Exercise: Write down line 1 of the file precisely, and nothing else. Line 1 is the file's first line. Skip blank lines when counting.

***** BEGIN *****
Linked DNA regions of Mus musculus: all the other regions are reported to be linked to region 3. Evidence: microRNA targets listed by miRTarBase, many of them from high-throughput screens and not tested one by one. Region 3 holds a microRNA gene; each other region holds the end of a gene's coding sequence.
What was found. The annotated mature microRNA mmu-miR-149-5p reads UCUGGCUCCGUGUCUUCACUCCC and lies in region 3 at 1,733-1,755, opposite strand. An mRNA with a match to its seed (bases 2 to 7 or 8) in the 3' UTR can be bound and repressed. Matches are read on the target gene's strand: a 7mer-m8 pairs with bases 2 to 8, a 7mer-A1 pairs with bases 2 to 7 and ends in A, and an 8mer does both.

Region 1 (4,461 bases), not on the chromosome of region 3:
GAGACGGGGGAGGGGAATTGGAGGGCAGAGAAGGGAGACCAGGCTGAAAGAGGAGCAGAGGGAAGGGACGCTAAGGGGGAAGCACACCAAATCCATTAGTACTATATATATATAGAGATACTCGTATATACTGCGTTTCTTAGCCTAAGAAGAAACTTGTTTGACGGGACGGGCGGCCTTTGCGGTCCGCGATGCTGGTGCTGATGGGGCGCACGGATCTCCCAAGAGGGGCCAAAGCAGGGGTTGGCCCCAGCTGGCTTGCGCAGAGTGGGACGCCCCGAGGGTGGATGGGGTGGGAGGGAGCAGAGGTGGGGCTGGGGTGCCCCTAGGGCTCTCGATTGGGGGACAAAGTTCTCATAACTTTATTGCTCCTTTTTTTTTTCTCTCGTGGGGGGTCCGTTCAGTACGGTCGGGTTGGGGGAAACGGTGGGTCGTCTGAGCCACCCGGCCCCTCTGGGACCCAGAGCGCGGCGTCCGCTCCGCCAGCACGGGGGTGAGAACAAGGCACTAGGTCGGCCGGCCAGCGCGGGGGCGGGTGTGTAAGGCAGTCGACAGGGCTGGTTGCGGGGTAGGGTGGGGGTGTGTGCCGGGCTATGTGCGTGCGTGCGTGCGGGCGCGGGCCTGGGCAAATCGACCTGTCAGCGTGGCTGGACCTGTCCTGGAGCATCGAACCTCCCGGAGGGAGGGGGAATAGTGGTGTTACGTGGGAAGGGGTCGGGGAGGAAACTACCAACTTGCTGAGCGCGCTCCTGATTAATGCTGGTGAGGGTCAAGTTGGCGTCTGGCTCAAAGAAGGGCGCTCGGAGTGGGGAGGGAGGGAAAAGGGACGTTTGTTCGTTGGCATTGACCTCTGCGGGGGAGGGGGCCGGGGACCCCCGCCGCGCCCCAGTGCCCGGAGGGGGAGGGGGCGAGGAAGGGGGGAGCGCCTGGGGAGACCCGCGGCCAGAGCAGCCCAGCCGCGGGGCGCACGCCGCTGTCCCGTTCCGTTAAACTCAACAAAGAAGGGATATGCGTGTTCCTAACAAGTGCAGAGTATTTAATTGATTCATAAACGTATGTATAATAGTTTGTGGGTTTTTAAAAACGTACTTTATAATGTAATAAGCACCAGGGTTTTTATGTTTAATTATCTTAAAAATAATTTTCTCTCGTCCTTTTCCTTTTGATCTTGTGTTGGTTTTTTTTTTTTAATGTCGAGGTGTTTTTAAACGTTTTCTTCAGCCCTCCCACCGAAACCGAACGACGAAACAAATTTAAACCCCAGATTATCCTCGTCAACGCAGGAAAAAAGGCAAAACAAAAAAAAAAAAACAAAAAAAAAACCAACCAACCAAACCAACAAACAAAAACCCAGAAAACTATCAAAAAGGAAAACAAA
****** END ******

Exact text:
Linked DNA regions of Mus musculus: all the other regions are reported to be linked to region 3. Evidence: microRNA targets listed by miRTarBase, many of them from high-throughput screens and not tested one by one. Region 3 holds a microRNA gene; each other region holds the end of a gene's coding sequence.